Opioid substitution therapy protects against hepatitis C virus acquisition in people who inject drugs: the Hits-c study

White, B.; Dore, G.J.; Lloyd, A.R.; Rawlinson, W.D.; Maher, L.

The Medical Journal of Australia 201(6): 326-329


DOI: 10.5694/mja13.00153
Accession: 068511956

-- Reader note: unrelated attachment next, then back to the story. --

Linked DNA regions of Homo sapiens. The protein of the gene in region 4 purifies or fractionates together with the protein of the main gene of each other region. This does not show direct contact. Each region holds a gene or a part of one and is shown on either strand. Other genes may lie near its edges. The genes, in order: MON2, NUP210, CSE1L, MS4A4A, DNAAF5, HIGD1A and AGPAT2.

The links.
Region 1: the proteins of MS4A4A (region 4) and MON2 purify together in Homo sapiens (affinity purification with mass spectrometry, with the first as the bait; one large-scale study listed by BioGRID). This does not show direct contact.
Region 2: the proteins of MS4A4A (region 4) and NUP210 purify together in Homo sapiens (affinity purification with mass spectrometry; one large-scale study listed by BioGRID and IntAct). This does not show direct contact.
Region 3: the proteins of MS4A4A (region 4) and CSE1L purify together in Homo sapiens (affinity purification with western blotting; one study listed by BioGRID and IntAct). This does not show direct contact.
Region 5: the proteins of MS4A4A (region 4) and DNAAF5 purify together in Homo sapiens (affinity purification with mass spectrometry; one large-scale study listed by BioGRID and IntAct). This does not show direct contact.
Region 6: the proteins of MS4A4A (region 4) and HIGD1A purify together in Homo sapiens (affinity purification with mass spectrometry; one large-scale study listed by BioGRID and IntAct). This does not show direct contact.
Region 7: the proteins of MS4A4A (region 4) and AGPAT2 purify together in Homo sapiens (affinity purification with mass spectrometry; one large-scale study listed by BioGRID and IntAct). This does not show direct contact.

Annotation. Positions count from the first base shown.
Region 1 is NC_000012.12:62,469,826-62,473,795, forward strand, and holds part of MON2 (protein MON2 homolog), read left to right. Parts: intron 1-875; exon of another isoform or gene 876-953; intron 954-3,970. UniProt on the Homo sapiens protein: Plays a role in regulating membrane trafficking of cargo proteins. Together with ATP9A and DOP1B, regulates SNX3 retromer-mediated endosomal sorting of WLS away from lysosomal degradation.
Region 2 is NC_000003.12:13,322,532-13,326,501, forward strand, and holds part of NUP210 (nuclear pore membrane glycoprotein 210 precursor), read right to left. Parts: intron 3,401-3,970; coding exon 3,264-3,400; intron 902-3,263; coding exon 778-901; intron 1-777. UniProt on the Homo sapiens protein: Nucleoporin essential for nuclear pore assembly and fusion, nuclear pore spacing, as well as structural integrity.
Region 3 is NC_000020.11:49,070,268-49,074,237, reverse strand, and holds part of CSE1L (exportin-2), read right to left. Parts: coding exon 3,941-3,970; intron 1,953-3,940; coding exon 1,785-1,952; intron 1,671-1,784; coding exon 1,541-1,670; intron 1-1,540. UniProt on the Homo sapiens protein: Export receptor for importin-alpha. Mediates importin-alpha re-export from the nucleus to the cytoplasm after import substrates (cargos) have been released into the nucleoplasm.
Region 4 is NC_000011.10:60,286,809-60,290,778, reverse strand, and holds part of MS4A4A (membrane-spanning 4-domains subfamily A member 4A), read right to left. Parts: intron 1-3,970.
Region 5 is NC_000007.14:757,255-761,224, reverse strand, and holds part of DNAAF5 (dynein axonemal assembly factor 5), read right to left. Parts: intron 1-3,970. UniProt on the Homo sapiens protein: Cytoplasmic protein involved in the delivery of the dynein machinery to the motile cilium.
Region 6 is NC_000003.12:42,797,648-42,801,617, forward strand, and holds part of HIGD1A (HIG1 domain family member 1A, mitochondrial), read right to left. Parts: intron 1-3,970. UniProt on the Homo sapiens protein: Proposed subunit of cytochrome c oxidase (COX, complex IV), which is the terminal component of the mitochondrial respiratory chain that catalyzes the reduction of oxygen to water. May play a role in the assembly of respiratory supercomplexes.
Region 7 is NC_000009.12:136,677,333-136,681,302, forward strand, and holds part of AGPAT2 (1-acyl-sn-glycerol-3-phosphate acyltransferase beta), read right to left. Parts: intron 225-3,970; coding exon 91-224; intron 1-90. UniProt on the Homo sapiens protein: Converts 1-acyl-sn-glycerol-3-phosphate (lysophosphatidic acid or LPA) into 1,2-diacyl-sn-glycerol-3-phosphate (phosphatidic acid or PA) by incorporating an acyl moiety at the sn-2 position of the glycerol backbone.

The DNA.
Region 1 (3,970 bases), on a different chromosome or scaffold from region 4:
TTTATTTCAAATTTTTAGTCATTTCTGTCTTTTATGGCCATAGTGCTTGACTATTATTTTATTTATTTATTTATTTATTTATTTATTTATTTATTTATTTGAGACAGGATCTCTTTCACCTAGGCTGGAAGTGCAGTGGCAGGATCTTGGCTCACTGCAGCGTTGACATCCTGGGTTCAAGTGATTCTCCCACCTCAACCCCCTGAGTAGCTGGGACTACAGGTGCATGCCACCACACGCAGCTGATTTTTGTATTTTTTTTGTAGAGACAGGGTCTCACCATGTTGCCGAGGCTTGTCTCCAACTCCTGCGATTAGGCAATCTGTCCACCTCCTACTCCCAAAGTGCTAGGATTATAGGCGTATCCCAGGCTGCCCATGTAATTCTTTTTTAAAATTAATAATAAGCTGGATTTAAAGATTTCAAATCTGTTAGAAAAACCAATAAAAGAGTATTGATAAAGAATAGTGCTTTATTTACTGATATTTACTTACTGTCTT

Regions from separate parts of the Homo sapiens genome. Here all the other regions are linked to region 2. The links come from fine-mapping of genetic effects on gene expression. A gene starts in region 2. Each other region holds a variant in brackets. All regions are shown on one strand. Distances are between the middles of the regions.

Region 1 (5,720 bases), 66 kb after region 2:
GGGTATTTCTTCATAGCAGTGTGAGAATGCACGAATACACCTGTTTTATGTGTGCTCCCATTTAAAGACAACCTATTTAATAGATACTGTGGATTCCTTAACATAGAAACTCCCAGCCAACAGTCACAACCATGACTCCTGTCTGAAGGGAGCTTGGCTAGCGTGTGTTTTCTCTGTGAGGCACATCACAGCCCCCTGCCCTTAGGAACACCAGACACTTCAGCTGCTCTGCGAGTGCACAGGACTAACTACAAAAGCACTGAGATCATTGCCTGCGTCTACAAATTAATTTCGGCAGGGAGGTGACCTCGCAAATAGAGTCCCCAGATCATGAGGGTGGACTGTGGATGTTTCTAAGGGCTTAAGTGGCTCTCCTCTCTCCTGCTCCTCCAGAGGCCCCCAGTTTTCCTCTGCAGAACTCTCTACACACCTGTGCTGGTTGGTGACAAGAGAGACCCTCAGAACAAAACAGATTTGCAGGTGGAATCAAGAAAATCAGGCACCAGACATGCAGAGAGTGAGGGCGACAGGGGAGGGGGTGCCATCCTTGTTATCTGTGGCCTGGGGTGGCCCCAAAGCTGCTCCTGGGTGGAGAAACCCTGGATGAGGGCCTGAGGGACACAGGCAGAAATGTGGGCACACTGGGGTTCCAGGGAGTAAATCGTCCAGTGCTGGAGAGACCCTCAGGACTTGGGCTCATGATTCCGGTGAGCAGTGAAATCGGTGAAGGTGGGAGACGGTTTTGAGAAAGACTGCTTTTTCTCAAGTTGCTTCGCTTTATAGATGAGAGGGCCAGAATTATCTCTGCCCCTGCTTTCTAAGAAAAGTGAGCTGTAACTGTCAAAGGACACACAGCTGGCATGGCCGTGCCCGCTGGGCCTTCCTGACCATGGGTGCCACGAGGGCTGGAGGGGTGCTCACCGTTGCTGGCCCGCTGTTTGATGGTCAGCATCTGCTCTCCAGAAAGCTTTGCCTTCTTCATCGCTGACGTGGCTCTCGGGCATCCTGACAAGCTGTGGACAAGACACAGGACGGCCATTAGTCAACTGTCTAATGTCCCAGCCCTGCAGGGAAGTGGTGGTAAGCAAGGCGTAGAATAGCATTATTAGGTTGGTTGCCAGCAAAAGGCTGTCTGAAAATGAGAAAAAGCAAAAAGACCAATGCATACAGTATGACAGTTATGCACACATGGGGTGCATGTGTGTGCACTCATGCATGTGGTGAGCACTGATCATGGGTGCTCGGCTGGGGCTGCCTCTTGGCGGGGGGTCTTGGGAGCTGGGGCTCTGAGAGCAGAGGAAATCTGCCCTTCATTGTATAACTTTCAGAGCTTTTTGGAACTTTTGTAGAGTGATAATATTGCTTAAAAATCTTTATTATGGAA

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To estimate hepatitis C virus (HCV) incidence and identify associated risk and protective factors among people who inject drugs (PWID) in Sydney, New South Wales. Community-based prospective observational study of serologically confirmed HCV antibody-negative PWID enrolled in six Sydney neighbourhoods located in three distinct regions between 10 November 2008 and 31 October 2011. Serologically confirmed HCV incidence per person-years (py); and self-reported demographic and behavioural risk factors for HCV infection. The overall incidence of HCV infection was 7.9/100 py. Risk factors independently associated with incident HCV infection were younger age (adjusted hazard ratio [AHR] for age < 27 years, 5.66; 95% CI, 1.69-18.95; P = 0.005) and daily or more frequent injecting (AHR, 4.06; 95% CI, 1.15-14.30; P = 0.03). Opioid substitution therapy (OST) was protective against HCV seroconversion and was associated with a reduced risk of incident infection among those who mainly injected heroin or other opioids (AHR for those not receiving OST while mainly injecting heroin or other opioids, 5.64; 95% CI, 1.30-24.42; P = 0.02). The observed HCV incidence was substantially lower than the incidence of 30.8/100 py observed a decade earlier in a similar NSW-based cohort, suggesting a decline in HCV incidence among PWID. This is likely due to increased coverage of OST, combined with a probable decrease in the population of PWID.